Harnessing the Power of Introverts in Your Organization

Photo Credit: The Odyssey Online

It’s been nearly a year since I wrote this Medium post declaring my introversion to the world. Since that time, I have learned a lot about myself and really focused on becoming comfortable in my own skin. It’s been a great time of learning for both me, my team members and those who lead me.

Today, I’d like to share some ways you can be inclusive of introverts in your organization. And if you or your team haven’t already taken the Meyers-Briggs Type Indicator, I would highly recommend doing so. You can do it for free on 16personalities.com. Shout out to David Cancel, Dave Gerhardt and the “Seeking Wisdom” Podcast for inspiring me to take the test. :)

There are a few key differences that distinguish introverts from extroverts:

  • Introverts process information by thinking deeply about what is being presented
  • Introverts are recharged through quiet time
  • Introverts prefer deeper, more intellectually stimulating conversation over small talk
  • Introverts prefer smaller group interactions over large ones

These characteristics when nurtured properly can be extremely powerful and of tremendous asset to your organization. Unfortunately, they are also often perceived as weaknesses with introverts labeled as shy or antisocial.

Now that we understand what an introvert is (and is not), here are some ways you can make your workplace more inclusive.

Have an Agenda for Every Meeting

Because introverts often talk less and process information internally before speaking, it is helpful to provide an agenda beforehand. This will allow the introverts on your team to adequately prepare their thoughts and ideas and, in turn, bring more value to the conversation. Introverts are great listeners and might only speak a few times during your meeting. Don’t worry though. Their contributions will be far more valuable because you allowed them time to prepare.

Give Them Time To Think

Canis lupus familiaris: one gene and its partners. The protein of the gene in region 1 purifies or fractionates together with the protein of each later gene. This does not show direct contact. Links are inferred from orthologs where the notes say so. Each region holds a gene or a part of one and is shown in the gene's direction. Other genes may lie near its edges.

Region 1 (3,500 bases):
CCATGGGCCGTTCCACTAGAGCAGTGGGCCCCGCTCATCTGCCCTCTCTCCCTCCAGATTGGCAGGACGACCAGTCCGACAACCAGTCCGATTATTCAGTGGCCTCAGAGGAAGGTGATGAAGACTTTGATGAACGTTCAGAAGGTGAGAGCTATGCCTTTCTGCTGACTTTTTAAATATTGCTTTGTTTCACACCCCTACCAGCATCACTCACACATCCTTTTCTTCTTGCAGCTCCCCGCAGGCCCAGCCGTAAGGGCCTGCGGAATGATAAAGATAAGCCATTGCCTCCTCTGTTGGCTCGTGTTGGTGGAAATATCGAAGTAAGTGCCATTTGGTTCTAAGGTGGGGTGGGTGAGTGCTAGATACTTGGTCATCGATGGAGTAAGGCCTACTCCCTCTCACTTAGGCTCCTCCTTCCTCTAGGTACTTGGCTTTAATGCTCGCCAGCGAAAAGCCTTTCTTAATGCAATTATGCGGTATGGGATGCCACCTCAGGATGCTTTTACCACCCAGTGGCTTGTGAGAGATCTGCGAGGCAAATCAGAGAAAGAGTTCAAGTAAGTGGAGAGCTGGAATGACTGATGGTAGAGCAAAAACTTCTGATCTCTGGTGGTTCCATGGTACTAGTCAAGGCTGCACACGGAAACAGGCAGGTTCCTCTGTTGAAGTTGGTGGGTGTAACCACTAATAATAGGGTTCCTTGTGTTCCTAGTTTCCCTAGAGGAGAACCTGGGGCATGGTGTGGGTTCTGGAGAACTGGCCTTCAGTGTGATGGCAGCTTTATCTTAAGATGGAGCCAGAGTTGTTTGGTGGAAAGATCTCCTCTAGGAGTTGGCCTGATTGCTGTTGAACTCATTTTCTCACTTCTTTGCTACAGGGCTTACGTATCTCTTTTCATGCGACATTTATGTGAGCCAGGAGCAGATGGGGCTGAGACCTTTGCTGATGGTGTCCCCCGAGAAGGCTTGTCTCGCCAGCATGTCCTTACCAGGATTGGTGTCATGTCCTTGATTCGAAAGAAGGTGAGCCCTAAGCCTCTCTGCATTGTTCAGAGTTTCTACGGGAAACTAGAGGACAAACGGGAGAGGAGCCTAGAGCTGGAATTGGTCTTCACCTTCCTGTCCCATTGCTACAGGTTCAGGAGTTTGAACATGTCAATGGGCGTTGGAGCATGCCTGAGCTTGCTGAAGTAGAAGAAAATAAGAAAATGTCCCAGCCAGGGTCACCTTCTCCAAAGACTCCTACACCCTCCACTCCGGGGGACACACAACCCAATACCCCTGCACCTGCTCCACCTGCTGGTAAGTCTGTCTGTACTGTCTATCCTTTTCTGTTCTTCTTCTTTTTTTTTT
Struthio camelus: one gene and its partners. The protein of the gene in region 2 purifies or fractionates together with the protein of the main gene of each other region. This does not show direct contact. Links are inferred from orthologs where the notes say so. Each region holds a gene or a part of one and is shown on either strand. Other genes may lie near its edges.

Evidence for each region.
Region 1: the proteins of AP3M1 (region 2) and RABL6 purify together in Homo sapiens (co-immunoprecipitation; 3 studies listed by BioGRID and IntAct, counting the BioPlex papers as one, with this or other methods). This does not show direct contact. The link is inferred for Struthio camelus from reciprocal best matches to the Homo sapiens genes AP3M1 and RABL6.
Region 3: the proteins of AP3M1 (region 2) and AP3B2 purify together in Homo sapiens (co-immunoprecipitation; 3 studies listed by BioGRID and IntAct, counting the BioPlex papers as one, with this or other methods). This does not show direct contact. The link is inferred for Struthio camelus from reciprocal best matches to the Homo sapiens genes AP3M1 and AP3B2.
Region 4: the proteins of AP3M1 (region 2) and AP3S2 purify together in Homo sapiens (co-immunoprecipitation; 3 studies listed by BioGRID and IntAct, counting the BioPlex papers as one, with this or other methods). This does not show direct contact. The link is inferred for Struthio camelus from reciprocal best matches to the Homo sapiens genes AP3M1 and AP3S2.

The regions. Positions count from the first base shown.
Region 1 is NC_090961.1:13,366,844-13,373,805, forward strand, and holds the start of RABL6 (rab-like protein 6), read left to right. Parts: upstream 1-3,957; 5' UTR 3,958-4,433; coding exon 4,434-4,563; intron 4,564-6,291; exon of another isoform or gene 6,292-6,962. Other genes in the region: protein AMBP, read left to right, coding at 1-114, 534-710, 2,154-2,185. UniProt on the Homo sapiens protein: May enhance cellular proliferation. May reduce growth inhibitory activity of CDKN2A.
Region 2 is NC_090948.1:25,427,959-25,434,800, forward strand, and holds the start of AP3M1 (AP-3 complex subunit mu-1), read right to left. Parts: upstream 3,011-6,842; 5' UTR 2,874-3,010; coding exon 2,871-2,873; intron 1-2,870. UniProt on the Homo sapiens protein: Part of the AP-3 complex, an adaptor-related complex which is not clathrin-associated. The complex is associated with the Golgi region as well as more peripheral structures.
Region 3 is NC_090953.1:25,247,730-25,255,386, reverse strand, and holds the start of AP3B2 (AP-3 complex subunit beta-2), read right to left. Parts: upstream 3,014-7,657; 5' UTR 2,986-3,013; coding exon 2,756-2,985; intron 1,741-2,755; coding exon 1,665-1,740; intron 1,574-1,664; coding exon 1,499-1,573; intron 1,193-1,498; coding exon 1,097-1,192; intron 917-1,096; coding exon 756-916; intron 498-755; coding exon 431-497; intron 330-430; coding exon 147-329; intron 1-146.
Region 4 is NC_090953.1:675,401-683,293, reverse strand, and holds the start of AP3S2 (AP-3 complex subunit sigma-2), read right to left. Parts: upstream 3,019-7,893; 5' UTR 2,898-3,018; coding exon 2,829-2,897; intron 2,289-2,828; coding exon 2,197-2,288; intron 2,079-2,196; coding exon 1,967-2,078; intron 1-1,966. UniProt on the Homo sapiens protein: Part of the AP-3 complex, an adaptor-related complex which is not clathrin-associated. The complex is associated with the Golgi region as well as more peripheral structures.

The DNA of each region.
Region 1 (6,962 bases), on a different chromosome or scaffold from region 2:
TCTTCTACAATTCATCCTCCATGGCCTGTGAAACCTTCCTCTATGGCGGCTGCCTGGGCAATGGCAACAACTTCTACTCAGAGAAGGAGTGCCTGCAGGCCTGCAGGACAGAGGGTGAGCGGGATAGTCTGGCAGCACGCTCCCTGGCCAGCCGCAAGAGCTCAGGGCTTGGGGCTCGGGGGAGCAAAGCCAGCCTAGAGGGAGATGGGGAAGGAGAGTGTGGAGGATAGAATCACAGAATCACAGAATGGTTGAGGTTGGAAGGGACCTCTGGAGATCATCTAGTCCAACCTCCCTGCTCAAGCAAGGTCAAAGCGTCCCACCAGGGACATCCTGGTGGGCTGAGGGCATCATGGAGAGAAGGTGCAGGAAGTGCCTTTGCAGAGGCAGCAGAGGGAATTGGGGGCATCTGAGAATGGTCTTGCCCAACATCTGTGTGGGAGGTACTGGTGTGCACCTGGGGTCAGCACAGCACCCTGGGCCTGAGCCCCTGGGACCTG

One of the most challenging situations for an introvert is getting put on the spot. While extroverts think out through things by talking, this is not the case for introverts. The better approach is to allow an introvert time to think through a complex question. Give them the question and then let them know that you will meet to discuss it with them at a later point after they have had time to think things through. The quality of the discussion and the response you get will improve exponentially. It is worth the wait. I promise. :)

Allow Them Quiet Time

Introverts recharge through solitude. Being in back-to-back meetings for hours on end will quickly drain your introvert and productivity will suffer. Try to schedule meetings in such a way that it allows the introverts on your team a chance to have a moment of quiet. It can also be helpful to have flexible schedules that allow your introvert team members to work when they are at their best and recharge when they need to.

Consider “Quieter” Team Activities In Addition to Happy Hours

While a good happy hour can be highly stimulating and fun for extroverts, the introverts on your team may find them draining and less enjoyable. Some ideas here are to host book clubs and lunch and learn sessions that your introverted team members will find highly stimulating and feed their thirst for knowledge. You might also want to consider having periods of quiet time in your office, especially in open floor plans where there can be a lot happening at a given time (Hat Tip to my co-worker Edwin Marty for this idea).

Communicate in Writing

If I had a dollar for every time I ever thought “I should have said that,” I would be a billionaire. Because introverts take more time to think things through, it might be better to communicate with them in writing. This allows them time to absorb what is being communicated and formulate an appropriate response. I’m not not proposing it all has to be done via email though. Written communication can take place through tools like text messages, Gchat or Slack. One caveat here: emotion and meaning can be difficult to interpret in these channels. A simple emoji can help provide context.

Introverts can be a huge asset to your organization by providing deeper strategic insights to some of your most perplexing challenges. The key to unlocking this is creating an environment where they can thrive and be well nurtured.

Special shoutout to my own manager, Sangram Vajre, who has genuinely embraced my introversion and helps me grow more and more as an introverted leader every day. :)


What other ideas do you have for creating an environment for introverted employees and leaders in your organization? Leave me a note in the comments.